URL Shortening services are the lifeblood of Twitter. With short URLs you can share links on Twitter in abundance without having to worry too much about breaking the 140 character limit.
And, just like links are branding opportunities, so are short URLs. Yes, you only have a few characters to work with in a short domain, but why not make optimal use of it and make it a branded short URL?
Some examples of great short URLs that manage to spread the owner’s brand further on twitter are nyti.ms for the New York Times, yoa.st for Yoast (Joost de Valk) and selnd.com for Search Engine Land.
I too have been using custom short URLs for a little while: bada.ms for my own personal tweets and recently I set up prc.ms for my company Pierce Communications.
For bada.ms I used the Yourls.org service, and for prc.ms I opted to use the bit.ly pro URL shortening system. Now that I’ve worked with both I thought it would be a good idea to compare the two and see which type of URL shortening solution is best for which situation.
With a system like bit.ly pro the hard work is done for you. All you need to do is register your short domain, apply for bit.ly pro, and once you’re approved you need to set the A-record of your short domain to a specific IP address that bit.ly provides.
Once all that is completed and verified, you can start using your short domain immediately. There’s one caveat: the free bit.ly pro version is tied to one bit.ly account, which means only those who have the account’s login details can use it.
Bit.ly pro works very well with all third party Twitter apps, and also has a number of handy bookmarklets to integrate it directly in to your browser.
The analytics provided by bit.ly pro are quite extensive, with real-time reporting of clicks happening on your short URLs, as well as a long-term report that goes back 30 days. Bit.ly pro gives you aggregate reports showing your total clicks on all shortened URLs, as well as the individual performance of each short URL separately.
The analytics are rounded off with country and referral reports, showing where the clicks came from and what client systems they used.
Bit.ly also offers an Enterprise version of their system, which (among other features) ensures that all URLs on your website that are shortened with bit.ly use your branded short URL. They call it ‘end-to-end branding’ and this is interesting for organisations that publish a lot of content and want to make sure their brand is recognised on Twitter. Companies like the New York Times and The Onion use this solution, as does Search Engine Land. But at $995 a month it’s not for everyone.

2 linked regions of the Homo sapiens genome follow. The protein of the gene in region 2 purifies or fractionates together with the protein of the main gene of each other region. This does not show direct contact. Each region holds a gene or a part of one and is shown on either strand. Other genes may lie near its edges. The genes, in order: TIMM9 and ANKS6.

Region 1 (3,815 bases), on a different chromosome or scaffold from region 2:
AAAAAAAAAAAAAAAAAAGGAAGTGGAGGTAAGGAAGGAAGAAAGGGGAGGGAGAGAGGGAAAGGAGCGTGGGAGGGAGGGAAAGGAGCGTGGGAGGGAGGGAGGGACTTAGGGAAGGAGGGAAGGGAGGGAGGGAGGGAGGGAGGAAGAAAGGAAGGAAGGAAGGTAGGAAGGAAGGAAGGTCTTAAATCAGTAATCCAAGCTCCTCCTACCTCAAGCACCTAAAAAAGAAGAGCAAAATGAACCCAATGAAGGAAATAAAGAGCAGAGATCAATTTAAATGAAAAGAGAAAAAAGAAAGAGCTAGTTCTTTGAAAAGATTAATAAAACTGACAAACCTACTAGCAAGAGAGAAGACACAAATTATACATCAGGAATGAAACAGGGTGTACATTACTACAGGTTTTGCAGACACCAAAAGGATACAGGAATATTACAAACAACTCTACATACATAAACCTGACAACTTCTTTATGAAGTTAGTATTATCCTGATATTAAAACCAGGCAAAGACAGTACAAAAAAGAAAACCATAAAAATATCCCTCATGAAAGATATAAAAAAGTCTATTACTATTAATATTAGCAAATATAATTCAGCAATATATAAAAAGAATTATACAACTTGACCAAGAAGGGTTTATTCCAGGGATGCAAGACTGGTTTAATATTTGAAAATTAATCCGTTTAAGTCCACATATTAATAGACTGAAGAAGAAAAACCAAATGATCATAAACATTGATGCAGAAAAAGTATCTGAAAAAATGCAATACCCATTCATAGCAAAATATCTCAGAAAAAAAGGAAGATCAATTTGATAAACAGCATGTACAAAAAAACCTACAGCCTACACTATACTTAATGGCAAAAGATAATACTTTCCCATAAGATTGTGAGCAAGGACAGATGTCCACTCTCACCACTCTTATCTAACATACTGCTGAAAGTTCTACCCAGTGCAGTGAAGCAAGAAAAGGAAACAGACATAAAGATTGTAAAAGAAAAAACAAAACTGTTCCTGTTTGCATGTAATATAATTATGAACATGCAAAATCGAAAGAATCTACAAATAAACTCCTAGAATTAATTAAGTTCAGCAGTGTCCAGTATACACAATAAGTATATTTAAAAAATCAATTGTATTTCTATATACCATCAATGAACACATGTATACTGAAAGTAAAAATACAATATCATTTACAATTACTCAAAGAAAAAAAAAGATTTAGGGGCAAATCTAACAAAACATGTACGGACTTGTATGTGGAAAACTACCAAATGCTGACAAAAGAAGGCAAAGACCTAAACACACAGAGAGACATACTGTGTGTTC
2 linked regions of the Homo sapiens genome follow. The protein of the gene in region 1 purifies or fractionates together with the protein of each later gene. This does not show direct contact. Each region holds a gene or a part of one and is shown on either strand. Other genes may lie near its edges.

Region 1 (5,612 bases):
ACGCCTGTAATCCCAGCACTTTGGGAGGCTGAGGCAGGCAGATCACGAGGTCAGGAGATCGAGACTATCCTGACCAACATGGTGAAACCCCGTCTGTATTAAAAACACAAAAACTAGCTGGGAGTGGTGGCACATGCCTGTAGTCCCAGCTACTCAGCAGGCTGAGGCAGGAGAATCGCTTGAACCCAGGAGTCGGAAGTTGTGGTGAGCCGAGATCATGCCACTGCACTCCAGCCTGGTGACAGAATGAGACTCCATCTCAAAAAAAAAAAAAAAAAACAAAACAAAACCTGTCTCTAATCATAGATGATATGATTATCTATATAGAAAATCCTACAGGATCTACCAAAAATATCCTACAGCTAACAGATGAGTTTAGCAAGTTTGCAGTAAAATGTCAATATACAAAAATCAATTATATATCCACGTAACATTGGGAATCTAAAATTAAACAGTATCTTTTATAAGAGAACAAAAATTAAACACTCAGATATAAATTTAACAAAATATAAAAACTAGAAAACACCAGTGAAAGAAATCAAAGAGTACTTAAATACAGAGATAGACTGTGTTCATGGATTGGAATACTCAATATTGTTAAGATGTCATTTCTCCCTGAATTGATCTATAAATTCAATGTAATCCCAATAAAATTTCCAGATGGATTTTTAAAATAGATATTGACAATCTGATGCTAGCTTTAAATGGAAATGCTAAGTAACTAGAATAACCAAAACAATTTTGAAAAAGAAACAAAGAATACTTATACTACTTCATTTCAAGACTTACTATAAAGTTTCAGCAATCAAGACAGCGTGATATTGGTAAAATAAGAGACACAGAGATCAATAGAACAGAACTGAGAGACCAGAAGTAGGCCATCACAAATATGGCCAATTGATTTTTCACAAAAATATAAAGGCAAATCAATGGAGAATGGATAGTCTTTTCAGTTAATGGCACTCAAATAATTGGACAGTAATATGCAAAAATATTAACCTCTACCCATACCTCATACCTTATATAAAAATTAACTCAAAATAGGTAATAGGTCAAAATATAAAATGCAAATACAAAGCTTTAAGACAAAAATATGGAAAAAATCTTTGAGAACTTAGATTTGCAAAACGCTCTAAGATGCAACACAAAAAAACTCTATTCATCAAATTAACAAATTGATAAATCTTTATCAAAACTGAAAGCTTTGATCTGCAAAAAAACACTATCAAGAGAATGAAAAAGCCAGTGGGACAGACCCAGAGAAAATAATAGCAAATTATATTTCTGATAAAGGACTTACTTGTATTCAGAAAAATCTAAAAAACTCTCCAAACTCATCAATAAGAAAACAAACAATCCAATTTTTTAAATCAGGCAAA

With a self-hosted solution like Yourls you have much more control over exactly how the URL shortener works. But it’s not as straightforward to set up, a bit more technically challenging to use, and has less complete analytics functionality.
To get Yourls.org working you need to set up a hosting account for your short URL which supports PHP and MySQL. After you’ve set up a MySQL database, you can upload and install the Yourls.org package.
Set-up is brief and straightforward with only a few variables to fill in, but you will need to do a bit of digging here and there to get it working exactly how you want it. The basic functionality of Yourls does the job well, but you’ll probably want to customize things a bit. This you can do with plugins, such as the Random Keyword plugin which creates random short URLs for you, and the Don’t Log Bots plugin which filters automatic ‘clicks’ from 3rd party apps in your analytics.
One very handy option in Yourls which could elevate it over Bit.ly pro for some users, is that you have full control over the length of the custom short URL you’re creating. Where bit.ly always attached 6 characters to the domain to create a short URL, with Yourls you can suffice with just one character if you so fancy. This enables you to make your short URLs very short indeed.
The analytics offered by Yourls are slightly less impressive than Bit.ly Pro’s as they lack aggregate reporting. This means you’ll have to look at the performance of each link individually, which makes it hard to discern any global trends in click behaviour, referrals and countries of origin. But other than that Yourls offers similar real-time statistics on your clicks, as well as handy bookmarklets and a secure API that you can use to integrate your shortener in twitter apps like Tweetdeck.
One more added feature of Yourls is that you can make it a public URL shortening service, so that others can also use it – and thus your brand can be spread even further on Twitter.
While Bit.ly is a well-rounded solution with plenty of features, it lacks the full measure of control you get with Yourls. Bit.ly Pro’s analytics are slightly better, but in my view it’s only the preferred option if you can pay for the Enterprise version and enable end-to-end branding.
If you can’t afford $995 a month, the choice becomes very straightforward: the vastly greater control you have with a self-hosted solution like Yourls makes it the superior option for a custom short URL service.
So my advice would be to get a short domain, get a hosting account, and install Yourls or a similar package. That way you own it completely, and you can customise your short URL service to your heart’s content.